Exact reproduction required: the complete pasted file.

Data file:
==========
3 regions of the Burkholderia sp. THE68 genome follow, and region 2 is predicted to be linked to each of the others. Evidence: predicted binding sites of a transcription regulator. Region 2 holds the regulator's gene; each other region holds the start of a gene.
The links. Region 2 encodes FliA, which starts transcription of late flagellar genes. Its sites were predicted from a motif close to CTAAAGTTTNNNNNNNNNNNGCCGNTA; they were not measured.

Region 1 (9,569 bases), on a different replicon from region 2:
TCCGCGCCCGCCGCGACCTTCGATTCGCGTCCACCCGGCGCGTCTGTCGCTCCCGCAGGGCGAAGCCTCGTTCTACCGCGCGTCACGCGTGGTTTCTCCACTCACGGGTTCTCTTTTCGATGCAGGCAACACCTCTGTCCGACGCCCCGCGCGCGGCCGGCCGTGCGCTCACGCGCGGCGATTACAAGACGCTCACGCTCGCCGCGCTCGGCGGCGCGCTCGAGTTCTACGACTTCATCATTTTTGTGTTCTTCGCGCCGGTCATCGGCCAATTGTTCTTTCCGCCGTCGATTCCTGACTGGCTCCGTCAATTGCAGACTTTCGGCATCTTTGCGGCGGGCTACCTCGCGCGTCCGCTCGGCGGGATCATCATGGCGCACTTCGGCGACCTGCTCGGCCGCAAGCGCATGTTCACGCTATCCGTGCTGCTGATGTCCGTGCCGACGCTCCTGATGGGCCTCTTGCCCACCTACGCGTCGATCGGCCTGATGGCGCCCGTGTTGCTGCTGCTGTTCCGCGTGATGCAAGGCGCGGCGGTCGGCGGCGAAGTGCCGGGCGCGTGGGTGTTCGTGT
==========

3 regions of the Burkholderia sp. THE68 genome follow, and region 2 is predicted to be linked to each of the others. Evidence: predicted binding sites of a transcription regulator. Region 2 holds the regulator's gene; each other region holds the start of a gene.
The links. Region 2 encodes FliA, which starts transcription of late flagellar genes. Its sites were predicted from a motif close to CTAAAGTTTNNNNNNNNNNNGCCGNTA; they were not measured.

Region 1 (9,569 bases), on a different replicon from region 2:
TCCGCGCCCGCCGCGACCTTCGATTCGCGTCCACCCGGCGCGTCTGTCGCTCCCGCAGGGCGAAGCCTCGTTCTACCGCGCGTCACGCGTGGTTTCTCCACTCACGGGTTCTCTTTTCGATGCAGGCAACACCTCTGTCCGACGCCCCGCGCGCGGCCGGCCGTGCGCTCACGCGCGGCGATTACAAGACGCTCACGCTCGCCGCGCTCGGCGGCGCGCTCGAGTTCTACGACTTCATCATTTTTGTGTTCTTCGCGCCGGTCATCGGCCAATTGTTCTTTCCGCCGTCGATTCCTGACTGGCTCCGTCAATTGCAGACTTTCGGCATCTTTGCGGCGGGCTACCTCGCGCGTCCGCTCGGCGGGATCATCATGGCGCACTTCGGCGACCTGCTCGGCCGCAAGCGCATGTTCACGCTATCCGTGCTGCTGATGTCCGTGCCGACGCTCCTGATGGGCCTCTTGCCCACCTACGCGTCGATCGGCCTGATGGCGCCCGTGTTGCTGCTGCTGTTCCGCGTGATGCAAGGCGCGGCGGTCGGCGGCGAAGTGCCGGGCGCGTGGGTGTTCGTGT